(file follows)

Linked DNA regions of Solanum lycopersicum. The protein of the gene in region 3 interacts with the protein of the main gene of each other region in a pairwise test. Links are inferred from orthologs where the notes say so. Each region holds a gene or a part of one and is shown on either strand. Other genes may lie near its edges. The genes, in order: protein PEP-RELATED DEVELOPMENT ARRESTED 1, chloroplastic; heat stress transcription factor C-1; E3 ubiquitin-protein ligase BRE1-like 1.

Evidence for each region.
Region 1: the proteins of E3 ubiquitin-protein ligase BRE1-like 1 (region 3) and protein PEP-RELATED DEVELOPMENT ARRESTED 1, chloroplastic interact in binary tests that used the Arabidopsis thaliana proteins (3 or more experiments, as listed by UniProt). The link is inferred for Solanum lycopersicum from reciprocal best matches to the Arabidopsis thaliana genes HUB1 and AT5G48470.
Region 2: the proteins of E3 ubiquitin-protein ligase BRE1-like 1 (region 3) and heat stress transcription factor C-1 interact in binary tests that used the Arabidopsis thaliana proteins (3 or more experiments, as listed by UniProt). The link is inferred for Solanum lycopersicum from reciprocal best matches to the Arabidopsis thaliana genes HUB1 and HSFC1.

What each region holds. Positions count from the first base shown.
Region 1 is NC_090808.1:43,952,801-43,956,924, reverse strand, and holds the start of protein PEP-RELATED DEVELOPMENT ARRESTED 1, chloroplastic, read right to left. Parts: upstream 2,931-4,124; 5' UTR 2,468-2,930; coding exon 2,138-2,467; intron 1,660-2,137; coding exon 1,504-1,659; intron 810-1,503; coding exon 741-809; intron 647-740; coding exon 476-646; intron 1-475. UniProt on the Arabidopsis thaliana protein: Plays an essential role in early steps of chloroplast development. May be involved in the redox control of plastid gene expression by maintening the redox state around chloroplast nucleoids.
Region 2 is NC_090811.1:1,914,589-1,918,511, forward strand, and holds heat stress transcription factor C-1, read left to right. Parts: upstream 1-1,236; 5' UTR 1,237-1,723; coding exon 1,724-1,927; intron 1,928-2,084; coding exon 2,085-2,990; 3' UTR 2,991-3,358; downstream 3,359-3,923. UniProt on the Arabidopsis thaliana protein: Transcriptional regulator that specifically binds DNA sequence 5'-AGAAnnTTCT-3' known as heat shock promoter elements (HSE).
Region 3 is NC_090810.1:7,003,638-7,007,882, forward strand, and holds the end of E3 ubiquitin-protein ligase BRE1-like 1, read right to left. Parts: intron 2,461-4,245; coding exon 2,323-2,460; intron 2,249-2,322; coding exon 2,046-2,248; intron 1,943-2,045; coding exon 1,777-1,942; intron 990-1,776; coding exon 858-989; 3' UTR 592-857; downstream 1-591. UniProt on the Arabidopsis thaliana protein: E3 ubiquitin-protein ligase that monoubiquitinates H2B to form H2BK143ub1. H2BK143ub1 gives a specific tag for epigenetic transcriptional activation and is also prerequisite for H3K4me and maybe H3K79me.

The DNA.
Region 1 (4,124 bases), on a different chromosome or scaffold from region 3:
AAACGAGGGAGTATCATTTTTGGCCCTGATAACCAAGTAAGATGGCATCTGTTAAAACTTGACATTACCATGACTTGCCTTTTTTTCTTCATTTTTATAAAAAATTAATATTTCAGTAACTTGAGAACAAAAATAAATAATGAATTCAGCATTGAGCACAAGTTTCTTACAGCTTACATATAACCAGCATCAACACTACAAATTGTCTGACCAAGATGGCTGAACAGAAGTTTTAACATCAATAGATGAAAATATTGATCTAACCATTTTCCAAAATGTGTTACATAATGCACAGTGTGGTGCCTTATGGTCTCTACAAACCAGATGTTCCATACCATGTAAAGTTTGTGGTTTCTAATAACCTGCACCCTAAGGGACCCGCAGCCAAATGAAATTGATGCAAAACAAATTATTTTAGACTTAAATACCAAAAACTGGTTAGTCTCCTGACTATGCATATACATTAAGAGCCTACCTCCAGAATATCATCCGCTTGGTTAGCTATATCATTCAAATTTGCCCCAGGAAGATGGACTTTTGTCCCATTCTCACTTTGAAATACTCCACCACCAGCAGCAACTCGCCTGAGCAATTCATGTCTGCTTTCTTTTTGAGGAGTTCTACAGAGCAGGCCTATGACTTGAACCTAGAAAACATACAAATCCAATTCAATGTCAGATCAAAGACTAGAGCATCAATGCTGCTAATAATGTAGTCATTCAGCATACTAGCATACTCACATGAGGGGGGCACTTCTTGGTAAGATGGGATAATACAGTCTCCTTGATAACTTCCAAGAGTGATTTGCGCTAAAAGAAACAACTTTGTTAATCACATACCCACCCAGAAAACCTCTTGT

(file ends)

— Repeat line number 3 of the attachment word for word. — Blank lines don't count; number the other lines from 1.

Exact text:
Region 1: the proteins of E3 ubiquitin-protein ligase BRE1-like 1 (region 3) and protein PEP-RELATED DEVELOPMENT ARRESTED 1, chloroplastic interact in binary tests that used the Arabidopsis thaliana proteins (3 or more experiments, as listed by UniProt). The link is inferred for Solanum lycopersicum from reciprocal best matches to the Arabidopsis thaliana genes HUB1 and AT5G48470.